Washington, D.C., November 14, 2003-- The U.S. Green Building Council (USGBC) recognized outstanding leaders in green building with Leadership Awards last week at a gala awards ceremony held during the Greenbuild International Conference and Expo, in Pittsburgh, PA. The awards were given to those companies and individuals who signify the vision, leadership, and commitment to the evolution of green building design and construction.
"The market transformation to green design and construction is due in large part to the contributions of the organizations and individuals we are honoring here today,” said Christine Ervin, president and CEO of USGBC. "As we travel forward, our continued evolution will be inspired and directed by their accomplishments."
Each year awards are given in fives categories: Green Building Business, Local/Regional Leadership, Green Public Service - Government and Non-Government, and USGBC Leadership.
- Toyota Motor Sales, USA, Inc. received the Green Building Business Award for their commitment to a Global Earth Charter which mandates a reduction of their environmental impact in not only the automobiles they produce, but in every aspect of their business. Through Toyota’s Real Estate and Facilities Department (RE&F), the Process Green initiative was born. Process Green established the outline for identifying eco-friendly objectives and provides a guide for the RE&F’s environmental policy. The resulting development of the South Campus facility in Torrance, CA, became one of the largest USGBC Leadership in Energy and Environmental Design (LEED™) Gold projects certified in the United States. This 630,000-square-foot facility serves as the new home for the company’s Customer Service and Financial Service Centers. The project boasts an energy savings of 58 percent over California Title 24 2001 requirements, including a 536 kW photovoltaic array on the building roofs that produces 27 percent of the total regulated energy load. Toyota’s promotion of sustainability education is further promoted through building signage, tours, and public presentations. Toyota has become an example to other firms who seek to understand and implement sustainable business practices into their operations.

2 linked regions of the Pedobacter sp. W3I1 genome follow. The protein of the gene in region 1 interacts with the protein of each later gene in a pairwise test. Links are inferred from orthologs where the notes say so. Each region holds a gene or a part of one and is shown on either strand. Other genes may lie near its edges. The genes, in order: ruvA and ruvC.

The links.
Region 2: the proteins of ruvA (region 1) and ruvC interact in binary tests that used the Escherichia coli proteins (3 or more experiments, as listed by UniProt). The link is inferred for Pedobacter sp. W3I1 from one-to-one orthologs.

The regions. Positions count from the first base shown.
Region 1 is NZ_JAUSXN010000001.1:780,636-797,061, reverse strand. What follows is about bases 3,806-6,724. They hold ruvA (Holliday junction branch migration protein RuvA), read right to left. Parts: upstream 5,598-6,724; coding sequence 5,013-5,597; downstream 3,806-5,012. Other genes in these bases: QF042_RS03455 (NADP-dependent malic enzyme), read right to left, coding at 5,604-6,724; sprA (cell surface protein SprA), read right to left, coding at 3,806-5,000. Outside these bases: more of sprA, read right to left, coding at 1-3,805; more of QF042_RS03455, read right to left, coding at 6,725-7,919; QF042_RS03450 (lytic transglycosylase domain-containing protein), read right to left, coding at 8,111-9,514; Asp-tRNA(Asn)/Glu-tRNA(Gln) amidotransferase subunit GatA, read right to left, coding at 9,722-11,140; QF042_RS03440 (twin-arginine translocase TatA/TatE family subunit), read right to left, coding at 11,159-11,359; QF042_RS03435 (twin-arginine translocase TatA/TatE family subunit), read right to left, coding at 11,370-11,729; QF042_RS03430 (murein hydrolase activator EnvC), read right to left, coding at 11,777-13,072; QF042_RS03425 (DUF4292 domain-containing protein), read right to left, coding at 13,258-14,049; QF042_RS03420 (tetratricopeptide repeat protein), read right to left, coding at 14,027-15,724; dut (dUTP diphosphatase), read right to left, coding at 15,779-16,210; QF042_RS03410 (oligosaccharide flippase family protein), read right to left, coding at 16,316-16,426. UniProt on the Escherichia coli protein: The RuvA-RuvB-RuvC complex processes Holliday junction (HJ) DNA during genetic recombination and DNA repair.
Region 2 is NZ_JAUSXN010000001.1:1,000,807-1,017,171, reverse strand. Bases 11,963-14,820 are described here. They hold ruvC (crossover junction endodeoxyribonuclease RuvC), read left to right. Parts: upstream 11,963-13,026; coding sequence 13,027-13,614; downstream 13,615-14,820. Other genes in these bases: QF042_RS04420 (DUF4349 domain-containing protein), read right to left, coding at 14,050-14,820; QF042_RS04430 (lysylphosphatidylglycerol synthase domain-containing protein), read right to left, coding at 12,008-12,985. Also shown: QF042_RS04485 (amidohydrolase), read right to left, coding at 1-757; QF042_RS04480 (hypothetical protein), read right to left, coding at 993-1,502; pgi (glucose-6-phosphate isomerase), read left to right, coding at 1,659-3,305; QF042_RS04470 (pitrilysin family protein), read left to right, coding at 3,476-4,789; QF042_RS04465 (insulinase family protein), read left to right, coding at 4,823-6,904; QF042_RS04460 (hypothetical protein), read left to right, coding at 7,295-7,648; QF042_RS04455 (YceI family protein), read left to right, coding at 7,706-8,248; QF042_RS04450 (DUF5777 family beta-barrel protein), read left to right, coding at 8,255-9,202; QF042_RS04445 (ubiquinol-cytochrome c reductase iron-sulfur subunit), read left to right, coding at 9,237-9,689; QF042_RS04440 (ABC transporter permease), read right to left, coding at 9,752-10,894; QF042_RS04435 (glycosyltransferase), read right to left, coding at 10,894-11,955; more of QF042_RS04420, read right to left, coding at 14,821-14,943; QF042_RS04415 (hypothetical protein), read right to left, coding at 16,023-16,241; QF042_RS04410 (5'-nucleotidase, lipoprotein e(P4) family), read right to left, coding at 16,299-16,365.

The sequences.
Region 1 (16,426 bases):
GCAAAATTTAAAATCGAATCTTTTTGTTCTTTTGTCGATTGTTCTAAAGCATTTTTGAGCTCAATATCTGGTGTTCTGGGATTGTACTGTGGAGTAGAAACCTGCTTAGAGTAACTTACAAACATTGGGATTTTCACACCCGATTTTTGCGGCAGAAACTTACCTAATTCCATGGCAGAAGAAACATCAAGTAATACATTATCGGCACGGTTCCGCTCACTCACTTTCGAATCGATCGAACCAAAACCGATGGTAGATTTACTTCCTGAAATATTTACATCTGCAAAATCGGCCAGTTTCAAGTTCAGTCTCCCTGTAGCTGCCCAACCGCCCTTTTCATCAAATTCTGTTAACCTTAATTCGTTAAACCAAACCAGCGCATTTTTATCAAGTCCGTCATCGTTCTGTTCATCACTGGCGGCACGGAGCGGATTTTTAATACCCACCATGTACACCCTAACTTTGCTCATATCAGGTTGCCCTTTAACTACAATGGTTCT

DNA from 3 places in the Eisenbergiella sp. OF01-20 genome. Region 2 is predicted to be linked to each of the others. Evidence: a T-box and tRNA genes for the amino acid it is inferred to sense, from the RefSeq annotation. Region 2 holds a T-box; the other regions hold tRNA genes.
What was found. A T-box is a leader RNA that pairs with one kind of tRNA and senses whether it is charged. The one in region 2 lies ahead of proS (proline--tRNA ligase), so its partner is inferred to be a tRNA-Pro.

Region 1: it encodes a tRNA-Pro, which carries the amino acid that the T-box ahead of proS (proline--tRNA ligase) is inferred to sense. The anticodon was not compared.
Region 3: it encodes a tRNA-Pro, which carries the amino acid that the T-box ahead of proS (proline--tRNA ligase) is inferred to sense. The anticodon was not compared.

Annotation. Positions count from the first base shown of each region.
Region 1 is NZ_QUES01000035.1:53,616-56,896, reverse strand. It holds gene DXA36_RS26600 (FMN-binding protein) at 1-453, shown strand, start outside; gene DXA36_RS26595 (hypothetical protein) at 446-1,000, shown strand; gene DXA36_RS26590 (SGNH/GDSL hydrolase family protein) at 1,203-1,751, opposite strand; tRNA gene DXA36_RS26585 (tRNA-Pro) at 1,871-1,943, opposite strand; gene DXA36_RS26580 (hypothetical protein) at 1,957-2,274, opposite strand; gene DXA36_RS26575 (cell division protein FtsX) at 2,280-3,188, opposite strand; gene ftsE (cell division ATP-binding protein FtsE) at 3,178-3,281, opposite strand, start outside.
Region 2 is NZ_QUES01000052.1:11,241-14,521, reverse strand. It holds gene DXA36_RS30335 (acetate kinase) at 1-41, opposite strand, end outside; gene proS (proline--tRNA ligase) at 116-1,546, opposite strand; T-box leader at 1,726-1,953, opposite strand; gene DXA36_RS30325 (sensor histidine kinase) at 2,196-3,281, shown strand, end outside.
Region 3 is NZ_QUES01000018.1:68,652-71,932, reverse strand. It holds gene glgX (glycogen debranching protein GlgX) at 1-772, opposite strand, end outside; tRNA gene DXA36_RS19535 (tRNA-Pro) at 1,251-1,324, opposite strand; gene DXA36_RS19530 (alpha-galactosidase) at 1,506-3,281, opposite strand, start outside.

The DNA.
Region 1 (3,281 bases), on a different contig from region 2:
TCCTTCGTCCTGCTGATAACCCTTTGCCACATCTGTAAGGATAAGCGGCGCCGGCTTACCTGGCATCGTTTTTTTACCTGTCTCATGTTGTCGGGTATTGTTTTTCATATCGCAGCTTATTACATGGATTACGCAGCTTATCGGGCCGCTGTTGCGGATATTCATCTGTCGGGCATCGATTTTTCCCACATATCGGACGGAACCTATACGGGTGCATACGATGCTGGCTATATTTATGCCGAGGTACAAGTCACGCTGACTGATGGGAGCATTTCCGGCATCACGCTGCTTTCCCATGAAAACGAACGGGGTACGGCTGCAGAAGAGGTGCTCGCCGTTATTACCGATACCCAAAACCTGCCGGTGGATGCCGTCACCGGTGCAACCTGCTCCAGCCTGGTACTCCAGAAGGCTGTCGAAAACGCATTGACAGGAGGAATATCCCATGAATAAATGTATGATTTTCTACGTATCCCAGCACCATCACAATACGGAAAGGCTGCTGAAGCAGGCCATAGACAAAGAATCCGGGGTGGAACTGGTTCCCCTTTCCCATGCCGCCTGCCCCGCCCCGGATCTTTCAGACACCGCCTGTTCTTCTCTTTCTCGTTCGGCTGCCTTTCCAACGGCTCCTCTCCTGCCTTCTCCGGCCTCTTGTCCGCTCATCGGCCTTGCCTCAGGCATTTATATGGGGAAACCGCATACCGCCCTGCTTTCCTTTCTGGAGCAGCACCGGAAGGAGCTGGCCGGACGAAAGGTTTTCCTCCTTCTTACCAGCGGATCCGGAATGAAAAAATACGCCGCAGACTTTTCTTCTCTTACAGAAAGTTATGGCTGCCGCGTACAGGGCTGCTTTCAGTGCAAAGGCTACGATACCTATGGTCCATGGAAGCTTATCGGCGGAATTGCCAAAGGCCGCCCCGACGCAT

- Penny Bonda, FASID, L.C. Clark Publishing Co., received the distinguished USGBC Leadership Award. Penny Bonda has dedicated her career to green design and development. As a former USGBC Board member, she sits on the LEED Steering Committee and committees for LEED Core & Shell and Chair of the LEED for Commercial Interiors. Her experience with interior design has been instrumental in the development of the soon-to-be-released LEED for Commercial Interiors Green Building Rating System. Penny is also a dedicated member of the USGBC training faculty contributing to over 4,000 people trained on the LEED Green Building Rating System™. Recognized as a gifted leader and consensus builder, she is a Fellow of the American Society of Interior Designers, the highest honor given by the society.
- The Green Public Service Award given to a government agency was awarded to Austin Energy for its pioneering Green Building Program. This program is a community resource that promotes sustainable building through consumer marketing and education, and technical training of building professionals. The goal of the program is to reduce peak kilowatt hours of energy generation demand and has served as a model for similar programs developed nationwide. Austin Energy, a municipally-owned public utility, also pioneered the adoption of green building standards for public facilities and was one of the first public agencies to sponsor a major green building conference. Program Manager Richard Morgan accepted the award on behalf of Austin Energy.